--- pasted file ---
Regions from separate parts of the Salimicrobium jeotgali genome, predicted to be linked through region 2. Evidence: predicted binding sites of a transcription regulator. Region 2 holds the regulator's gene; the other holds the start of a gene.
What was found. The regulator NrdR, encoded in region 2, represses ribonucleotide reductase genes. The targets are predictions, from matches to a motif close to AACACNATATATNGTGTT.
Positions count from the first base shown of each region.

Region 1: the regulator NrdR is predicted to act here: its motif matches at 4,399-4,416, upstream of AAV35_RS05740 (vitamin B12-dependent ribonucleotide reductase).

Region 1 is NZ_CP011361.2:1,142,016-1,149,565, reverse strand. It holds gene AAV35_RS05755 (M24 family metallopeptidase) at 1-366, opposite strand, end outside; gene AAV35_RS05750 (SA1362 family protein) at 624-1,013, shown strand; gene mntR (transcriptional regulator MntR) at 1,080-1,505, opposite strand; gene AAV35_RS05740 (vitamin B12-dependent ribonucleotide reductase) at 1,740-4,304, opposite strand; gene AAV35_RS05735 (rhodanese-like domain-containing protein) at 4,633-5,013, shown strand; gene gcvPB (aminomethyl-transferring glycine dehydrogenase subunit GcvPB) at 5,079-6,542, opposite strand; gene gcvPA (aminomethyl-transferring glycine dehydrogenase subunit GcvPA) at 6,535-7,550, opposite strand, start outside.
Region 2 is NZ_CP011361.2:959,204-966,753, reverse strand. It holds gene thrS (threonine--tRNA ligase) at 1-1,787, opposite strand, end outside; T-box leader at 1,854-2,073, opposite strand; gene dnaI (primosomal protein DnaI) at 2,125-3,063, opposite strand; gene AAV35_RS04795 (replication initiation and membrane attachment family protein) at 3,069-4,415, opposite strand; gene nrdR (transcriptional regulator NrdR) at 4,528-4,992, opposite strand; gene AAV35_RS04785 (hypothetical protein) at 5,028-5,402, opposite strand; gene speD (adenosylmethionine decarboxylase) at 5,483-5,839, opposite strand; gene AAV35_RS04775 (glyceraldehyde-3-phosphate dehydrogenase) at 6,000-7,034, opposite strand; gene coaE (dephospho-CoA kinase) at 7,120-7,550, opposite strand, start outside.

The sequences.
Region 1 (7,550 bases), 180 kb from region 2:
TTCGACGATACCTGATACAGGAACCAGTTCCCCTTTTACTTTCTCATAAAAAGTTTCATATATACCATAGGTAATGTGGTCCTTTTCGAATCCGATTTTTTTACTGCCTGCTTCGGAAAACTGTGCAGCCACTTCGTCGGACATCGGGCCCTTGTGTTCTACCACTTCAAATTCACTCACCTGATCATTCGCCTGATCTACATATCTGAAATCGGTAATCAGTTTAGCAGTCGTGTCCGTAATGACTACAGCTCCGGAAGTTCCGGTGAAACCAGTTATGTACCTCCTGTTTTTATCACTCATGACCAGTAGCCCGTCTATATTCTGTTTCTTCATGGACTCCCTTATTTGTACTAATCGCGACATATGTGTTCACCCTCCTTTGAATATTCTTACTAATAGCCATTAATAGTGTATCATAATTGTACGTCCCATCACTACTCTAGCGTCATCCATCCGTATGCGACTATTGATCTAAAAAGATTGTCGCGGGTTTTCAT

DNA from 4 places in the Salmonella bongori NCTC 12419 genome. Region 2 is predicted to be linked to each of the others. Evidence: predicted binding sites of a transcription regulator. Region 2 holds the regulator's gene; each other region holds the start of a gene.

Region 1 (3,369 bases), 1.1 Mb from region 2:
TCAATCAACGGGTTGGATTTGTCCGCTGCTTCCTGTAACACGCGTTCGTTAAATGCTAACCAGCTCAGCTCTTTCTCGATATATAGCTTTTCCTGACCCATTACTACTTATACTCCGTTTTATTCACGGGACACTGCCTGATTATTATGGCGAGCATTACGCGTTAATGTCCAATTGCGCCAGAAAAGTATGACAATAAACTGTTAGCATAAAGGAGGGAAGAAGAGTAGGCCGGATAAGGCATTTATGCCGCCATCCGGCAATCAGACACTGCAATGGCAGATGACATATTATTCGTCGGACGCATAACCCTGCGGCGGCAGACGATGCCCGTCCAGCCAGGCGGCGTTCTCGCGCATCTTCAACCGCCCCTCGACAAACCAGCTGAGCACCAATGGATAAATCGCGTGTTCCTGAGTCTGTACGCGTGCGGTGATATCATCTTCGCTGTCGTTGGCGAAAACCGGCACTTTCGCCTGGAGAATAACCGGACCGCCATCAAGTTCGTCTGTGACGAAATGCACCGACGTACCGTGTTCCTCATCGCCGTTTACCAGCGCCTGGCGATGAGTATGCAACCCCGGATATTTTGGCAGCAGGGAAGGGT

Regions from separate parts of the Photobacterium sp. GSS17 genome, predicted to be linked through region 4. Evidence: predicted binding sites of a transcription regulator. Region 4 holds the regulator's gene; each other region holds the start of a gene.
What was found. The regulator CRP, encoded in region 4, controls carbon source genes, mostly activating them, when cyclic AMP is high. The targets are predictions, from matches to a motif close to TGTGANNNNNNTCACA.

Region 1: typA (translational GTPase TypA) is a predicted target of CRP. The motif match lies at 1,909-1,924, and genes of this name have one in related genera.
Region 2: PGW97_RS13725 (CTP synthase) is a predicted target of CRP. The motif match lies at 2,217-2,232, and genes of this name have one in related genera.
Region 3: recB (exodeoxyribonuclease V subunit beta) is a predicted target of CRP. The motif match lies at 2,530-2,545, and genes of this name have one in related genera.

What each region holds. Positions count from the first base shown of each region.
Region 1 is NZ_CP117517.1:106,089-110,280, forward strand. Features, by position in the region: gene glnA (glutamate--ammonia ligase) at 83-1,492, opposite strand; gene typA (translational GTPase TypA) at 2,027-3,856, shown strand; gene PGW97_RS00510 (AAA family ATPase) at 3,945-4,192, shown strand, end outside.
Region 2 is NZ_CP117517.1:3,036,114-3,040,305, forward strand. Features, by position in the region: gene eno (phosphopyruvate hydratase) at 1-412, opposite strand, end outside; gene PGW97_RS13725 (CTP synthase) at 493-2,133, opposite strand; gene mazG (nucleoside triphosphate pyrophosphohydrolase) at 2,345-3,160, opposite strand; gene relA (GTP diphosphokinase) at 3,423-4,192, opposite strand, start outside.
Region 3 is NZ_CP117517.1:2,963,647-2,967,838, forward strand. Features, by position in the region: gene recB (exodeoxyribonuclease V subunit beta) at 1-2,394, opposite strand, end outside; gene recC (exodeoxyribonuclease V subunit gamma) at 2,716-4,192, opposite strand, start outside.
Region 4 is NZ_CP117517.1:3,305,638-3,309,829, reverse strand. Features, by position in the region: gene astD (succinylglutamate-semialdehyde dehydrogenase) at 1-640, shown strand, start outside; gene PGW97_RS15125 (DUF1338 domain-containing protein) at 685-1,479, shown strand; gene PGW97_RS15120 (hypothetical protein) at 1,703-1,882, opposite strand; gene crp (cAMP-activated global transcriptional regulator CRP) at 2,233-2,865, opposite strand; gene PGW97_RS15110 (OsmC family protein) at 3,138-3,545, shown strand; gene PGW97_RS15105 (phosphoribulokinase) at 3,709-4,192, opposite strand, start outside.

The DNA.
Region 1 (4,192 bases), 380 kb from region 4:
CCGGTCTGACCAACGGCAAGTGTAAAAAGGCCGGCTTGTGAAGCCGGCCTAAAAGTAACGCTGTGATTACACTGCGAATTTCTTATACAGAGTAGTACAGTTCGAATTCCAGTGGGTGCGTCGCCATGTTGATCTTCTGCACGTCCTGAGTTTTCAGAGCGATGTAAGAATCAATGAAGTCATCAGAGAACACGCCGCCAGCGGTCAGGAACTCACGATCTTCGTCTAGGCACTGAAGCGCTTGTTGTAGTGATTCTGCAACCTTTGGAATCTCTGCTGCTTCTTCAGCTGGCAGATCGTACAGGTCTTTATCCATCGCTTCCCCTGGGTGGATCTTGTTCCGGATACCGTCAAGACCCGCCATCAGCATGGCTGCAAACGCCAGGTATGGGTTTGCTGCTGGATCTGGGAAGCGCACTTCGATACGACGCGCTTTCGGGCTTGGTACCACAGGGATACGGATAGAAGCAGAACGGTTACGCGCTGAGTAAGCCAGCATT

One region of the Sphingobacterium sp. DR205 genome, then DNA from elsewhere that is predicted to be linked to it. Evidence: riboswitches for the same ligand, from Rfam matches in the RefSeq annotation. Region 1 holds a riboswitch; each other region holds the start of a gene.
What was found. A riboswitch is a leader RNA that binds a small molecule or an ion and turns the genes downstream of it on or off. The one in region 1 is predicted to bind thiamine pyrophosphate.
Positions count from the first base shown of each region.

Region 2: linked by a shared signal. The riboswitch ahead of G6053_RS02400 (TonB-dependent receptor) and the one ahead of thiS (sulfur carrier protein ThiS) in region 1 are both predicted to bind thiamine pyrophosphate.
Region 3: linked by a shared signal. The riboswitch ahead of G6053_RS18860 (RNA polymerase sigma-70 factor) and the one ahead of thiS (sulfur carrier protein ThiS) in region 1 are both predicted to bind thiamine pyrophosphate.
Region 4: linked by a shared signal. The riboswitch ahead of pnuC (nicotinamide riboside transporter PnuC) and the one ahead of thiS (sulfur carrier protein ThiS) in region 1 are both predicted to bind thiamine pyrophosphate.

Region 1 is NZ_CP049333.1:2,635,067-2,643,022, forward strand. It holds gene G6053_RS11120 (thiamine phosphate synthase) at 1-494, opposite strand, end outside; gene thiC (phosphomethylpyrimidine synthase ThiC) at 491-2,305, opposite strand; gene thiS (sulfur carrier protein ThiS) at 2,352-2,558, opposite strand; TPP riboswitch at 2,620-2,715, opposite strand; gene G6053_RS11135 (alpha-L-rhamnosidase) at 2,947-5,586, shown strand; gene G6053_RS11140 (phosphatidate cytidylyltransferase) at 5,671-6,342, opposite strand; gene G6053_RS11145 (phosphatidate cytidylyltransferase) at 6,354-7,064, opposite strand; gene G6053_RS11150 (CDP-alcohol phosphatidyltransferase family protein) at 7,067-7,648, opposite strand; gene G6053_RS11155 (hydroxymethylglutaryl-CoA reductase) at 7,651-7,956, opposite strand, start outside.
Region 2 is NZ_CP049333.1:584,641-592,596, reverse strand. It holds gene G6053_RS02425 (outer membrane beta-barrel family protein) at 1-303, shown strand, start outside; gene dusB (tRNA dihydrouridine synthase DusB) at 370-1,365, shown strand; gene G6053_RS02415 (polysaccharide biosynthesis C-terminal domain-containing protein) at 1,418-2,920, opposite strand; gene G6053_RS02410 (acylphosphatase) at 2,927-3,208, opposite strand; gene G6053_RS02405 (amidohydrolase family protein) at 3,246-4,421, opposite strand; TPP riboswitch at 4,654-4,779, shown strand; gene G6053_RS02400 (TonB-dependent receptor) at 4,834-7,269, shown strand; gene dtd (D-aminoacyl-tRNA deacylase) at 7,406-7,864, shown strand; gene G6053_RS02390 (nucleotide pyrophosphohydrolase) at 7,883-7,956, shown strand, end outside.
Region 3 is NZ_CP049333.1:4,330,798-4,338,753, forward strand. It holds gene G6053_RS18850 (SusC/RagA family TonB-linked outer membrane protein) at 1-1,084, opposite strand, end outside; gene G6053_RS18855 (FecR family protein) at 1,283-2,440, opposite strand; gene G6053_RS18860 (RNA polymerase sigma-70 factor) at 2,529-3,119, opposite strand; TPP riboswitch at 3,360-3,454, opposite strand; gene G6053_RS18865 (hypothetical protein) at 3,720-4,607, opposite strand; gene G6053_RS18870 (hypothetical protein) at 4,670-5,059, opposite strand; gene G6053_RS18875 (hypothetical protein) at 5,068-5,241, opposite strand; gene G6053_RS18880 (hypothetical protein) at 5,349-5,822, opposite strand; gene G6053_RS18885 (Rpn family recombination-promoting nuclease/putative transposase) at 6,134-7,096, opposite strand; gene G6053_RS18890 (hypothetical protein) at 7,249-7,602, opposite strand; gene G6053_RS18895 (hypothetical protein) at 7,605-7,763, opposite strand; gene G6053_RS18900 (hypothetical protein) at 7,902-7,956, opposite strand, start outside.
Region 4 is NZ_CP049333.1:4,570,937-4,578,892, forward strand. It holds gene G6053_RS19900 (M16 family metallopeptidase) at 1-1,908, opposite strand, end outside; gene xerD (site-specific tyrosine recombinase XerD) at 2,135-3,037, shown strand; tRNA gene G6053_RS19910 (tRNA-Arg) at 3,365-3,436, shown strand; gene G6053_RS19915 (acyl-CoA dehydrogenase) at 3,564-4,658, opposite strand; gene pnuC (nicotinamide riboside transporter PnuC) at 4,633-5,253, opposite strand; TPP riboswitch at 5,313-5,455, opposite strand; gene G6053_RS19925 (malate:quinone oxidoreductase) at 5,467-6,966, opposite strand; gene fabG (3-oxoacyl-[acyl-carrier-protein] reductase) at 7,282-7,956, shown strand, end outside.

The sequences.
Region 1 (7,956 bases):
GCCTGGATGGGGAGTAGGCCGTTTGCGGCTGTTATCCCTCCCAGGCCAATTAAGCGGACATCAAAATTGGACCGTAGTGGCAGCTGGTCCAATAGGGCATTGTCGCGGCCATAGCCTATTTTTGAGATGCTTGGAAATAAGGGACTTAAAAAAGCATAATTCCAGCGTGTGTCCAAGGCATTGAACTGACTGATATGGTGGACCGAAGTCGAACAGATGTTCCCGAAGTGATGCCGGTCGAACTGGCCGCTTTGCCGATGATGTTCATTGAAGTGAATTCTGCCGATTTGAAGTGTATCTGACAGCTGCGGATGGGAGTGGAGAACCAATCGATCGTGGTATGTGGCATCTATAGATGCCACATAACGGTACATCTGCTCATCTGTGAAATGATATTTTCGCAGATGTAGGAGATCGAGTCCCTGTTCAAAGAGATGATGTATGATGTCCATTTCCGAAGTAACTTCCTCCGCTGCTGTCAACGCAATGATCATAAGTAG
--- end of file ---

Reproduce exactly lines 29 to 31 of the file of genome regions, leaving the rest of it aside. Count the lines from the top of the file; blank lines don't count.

Region 2: linked by a shared signal. The riboswitch ahead of G6053_RS02400 (TonB-dependent receptor) and the one ahead of thiS (sulfur carrier protein ThiS) in region 1 are both predicted to bind thiamine pyrophosphate.
Region 3: linked by a shared signal. The riboswitch ahead of G6053_RS18860 (RNA polymerase sigma-70 factor) and the one ahead of thiS (sulfur carrier protein ThiS) in region 1 are both predicted to bind thiamine pyrophosphate.
Region 4: linked by a shared signal. The riboswitch ahead of pnuC (nicotinamide riboside transporter PnuC) and the one ahead of thiS (sulfur carrier protein ThiS) in region 1 are both predicted to bind thiamine pyrophosphate.